Sometime ago ye olelongrooffan introduced us to a couple in a traveling the world in a Volkswagen Syncro. Soon after that Hooniverse asked what we would drive around the world. There were many great answers but because of $40,000 budget cap the awesomeness that is Unimog was left out.
Fortunately there are people in the world who can afford a lot more of a globe trekking vehicle than an old G’wagen. Some of us who are currently occupying cubicles live vicariously through those people. One such couple is Lesley Norris and Bruce Scott of London. They set out in an expedition-prepped Unimog across South America. They were well-prepared experienced travelers, which is what may have saved their lives when wooden bridge collapsed the weight their Unimog.
Source: Tread the World
We knew that the road from Porto Velho to Manaus was going to be difficult, but as it was not the rainy season we reckoned that it would not impassable, and spurred on by positive comments from the police in Porto Velho, and the army who have started rebuilding it and gave us the ‘thumbs up’ sign when we asked if it was ok to Manaus – we decided to take up the challenge. It was a challenge we lived to regret. There was no mention on our maps, nor from local sources that in between us and our destination were over 100 wooden bridges that were not regularly maintained, over some very high ravines, that would maybe struggle to take the weight of an 8 ton vehicle.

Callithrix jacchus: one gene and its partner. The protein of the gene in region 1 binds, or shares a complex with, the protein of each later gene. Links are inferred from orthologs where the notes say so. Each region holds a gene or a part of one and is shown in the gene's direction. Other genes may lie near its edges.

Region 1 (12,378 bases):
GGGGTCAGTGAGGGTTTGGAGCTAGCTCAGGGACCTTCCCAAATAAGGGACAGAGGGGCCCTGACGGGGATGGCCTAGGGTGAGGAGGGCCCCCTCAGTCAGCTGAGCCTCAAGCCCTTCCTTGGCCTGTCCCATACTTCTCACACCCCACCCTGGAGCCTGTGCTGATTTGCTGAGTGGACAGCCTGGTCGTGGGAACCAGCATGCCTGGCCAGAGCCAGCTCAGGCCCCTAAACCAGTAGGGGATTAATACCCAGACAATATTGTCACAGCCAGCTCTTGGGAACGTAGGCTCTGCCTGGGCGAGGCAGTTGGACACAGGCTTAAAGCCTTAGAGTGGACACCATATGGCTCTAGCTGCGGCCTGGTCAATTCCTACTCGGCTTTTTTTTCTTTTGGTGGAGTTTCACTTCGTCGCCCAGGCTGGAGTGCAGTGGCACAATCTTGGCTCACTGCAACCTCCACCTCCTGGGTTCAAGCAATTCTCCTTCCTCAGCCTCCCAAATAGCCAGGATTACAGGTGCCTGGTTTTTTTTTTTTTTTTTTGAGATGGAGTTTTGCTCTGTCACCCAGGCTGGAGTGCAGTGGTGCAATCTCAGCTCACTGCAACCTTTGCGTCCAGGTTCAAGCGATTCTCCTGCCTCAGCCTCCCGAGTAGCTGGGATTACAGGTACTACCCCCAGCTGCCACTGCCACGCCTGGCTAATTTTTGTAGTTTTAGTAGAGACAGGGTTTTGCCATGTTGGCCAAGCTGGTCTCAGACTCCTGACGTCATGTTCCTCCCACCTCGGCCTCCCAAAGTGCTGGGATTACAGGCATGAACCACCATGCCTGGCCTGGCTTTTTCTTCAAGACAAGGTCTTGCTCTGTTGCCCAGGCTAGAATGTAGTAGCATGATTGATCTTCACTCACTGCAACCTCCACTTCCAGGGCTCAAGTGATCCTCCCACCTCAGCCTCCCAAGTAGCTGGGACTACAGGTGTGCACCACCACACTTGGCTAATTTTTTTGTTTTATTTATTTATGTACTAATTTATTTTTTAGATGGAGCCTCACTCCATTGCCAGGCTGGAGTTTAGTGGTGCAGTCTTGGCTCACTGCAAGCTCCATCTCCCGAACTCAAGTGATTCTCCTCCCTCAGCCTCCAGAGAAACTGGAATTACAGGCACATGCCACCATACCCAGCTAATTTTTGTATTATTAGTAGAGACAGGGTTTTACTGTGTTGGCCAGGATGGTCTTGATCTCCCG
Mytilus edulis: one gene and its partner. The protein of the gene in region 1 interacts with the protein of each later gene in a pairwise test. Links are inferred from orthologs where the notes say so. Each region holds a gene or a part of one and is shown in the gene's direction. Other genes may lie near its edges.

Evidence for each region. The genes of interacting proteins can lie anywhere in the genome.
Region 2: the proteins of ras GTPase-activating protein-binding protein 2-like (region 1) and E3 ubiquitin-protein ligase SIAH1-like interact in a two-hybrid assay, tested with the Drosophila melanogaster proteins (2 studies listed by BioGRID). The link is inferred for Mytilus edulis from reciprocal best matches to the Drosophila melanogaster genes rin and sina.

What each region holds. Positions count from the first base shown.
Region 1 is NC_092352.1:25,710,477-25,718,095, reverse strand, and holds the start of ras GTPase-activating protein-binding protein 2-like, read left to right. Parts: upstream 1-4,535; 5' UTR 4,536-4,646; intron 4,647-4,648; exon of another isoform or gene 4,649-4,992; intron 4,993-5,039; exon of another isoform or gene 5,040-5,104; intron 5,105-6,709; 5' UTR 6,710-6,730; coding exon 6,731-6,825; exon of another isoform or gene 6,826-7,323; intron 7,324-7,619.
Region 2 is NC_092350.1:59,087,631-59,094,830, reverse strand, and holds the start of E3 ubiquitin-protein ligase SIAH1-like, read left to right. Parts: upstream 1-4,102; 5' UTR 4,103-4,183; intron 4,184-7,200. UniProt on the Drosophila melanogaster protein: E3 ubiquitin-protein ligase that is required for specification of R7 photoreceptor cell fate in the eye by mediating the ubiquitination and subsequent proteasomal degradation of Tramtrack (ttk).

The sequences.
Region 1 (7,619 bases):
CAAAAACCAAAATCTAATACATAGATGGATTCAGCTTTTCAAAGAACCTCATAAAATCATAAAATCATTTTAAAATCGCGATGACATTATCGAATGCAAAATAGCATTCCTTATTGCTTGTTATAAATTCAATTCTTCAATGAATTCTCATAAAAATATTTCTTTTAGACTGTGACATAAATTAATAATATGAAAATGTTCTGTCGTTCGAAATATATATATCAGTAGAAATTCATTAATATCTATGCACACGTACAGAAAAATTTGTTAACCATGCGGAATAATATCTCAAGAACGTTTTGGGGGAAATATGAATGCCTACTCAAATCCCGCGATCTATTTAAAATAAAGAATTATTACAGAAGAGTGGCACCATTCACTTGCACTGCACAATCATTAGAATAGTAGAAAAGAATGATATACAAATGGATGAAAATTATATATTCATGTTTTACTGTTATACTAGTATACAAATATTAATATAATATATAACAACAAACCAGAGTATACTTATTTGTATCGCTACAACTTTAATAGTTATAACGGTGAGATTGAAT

We approached what looked like a perfect bridge, no holes, no loose planks, and instead of walking the bridge as we had done with the previous two dodgy bridges we drove on. As soon as we left the road I could see the front wheels coming off the side, and I knew we were going over. I shouted at Bruce and he grabbed me – my side of the vehicle was plummeting towards the ground – to get me clear of the open window. As we landed we slid further towards the river at the bottom, but luckily stopped before we hit it. The windscreen was smashed, but amazingly we were both unhurt and although we struggled to get out of our safety belts we them managed to climb into the back and out of the window.
The couple came out of the accident unharmed. They were taken to safety within 24-hours, leaving the damaged Unimog behind. Upon their return they found that the ‘Mog has been ransacked of anything that was worthwhile to the locals. Unfazed, they managed to pull the Unimog out of the ravine and transport it to the nearest city with a service facility.
Unfortunately the local place has never worked on a Unimog before. However, with the help of salesman who spoke English, the vehicle was repaired. Much welding and fabrication was done as best as possible. Sadly, most of the damage came not from the accident but from the looters, but that too has been repaired locally and the couple is currently on their way to their next adventure.